Poet Interview #13 – Matthew A. Toll

Can you tell us a little bit about yourself? At what age did you start writing? Have you always written poetry? Who/what first inspired you to start writing? Who are your favorite poets?

Ironically, I began my writing career as a self-professed “poetry hater”, focusing most of my time writing short fiction and failing several times at longer, what I thought at the time, were more ambitious pieces. I made the mistake of associating length with substance. I wasn’t shy about my disdain for poetry and all things associated with the idea of “poetry”: the romanticism, the emotionality, the sappiness factor, you get the picture.

What changed? At about twenty-two, twenty-three years old, simply put, I tried it out. I started reading as much as I could, introducing myself to Bukowski, Plath, Carver. As someone who’s struggled with substance problems, unhappiness, basically a perpetual state of discontent, it was relieving to see that there were indeed poets who felt that way as opposed to the stereotypical ideas I had about what poetry is. The poems started pouring out through the keyboard to the screen. They still do.

How do you first start writing a poem? Does it come to you out of the blue, or do you have a set time where you meet with your Muse each day and let the words just … come? Has your idea of what poetry is changed since you began writing poetry?

Still trying to figure this one out myself. I just try to write something everyday and see what happens.

Are you on Facebook or Twitter or any other social media? Does that fit into your writing life, and if so, how?

I’m on Facebook and Twitter for the general purpose of keeping up with some friends, people in my life that I don’t get to see on a day-to-day basis. Unfortunately, stupidly, I have virtually no presence as a writer on either of these sites. Something I’d like to change going forward as it only opens up the writing community to each other in a sharing, positive way.

Do you have a writing group or community of writers you share your work with? Who are they? What are you reading right now?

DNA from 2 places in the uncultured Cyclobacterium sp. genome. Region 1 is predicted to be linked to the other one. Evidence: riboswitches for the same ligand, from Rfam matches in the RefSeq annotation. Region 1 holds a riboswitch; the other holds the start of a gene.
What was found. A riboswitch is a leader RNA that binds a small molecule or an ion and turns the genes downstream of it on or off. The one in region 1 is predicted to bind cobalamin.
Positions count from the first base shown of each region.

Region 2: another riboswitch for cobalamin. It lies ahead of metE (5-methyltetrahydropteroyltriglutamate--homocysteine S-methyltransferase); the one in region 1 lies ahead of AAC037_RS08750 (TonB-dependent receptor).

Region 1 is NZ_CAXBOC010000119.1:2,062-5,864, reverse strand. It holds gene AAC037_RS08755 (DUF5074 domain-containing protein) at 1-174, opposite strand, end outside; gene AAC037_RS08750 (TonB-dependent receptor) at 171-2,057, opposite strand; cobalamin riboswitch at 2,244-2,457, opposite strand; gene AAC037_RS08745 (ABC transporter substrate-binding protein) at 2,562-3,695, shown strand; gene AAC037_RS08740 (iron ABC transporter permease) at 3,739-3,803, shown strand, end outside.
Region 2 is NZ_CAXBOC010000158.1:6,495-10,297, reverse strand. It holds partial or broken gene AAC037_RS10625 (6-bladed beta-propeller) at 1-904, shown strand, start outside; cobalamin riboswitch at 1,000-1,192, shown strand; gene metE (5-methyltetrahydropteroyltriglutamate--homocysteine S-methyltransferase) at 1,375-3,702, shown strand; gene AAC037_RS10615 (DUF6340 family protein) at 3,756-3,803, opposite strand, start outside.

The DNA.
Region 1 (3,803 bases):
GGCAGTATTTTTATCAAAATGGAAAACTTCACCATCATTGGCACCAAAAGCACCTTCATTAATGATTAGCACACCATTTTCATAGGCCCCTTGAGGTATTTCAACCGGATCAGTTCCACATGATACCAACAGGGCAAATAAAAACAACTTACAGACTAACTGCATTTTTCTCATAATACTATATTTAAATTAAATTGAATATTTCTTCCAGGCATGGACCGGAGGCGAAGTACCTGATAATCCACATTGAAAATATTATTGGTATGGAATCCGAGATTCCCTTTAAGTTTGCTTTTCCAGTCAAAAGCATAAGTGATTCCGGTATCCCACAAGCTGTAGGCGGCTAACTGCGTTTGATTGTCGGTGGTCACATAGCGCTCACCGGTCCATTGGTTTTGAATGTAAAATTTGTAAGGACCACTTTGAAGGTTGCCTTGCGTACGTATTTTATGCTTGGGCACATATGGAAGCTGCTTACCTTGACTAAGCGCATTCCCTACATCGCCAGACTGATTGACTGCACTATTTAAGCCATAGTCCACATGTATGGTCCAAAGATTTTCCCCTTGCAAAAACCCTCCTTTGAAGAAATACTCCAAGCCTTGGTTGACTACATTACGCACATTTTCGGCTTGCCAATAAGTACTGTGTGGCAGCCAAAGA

More important to me, to my writing, than a writing group or a workshop is the community of people that I’m lucky enough to interact with on a daily basis, my friends. Some of them are writers, many of them are not—this is inconsequential, because they are all people, and they inspire me.

Currently, I’m reading a short little book by a comedian, James Inman, called “The Greyhound Diary”. It’s a slice of true Americana not easily found, from someone who’s lived it. Plus it’s one of the most hysterically funny books that nobody has read.

What words of encouragement can you offer other poets who are trying to get their work noticed?

There is no muse out there just waiting to be tapped into, you have to actively seek it. Experience the world, meet people you love, meet people you hate, sleep outside, sleep in a hotel room that for one night costs as much as your month’s rent. Enjoy what you write, work for it, but enjoy it. Make it mean something to you.


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I am a dreamer, as well as a doer, who lives in the North Georgia mountains. I started my publishing journey August of 2013, have had moderate success, but my utmost passion is my "daytime" job, which is working with adults who are constantly striving to better their lives as they obtain the GED credential.

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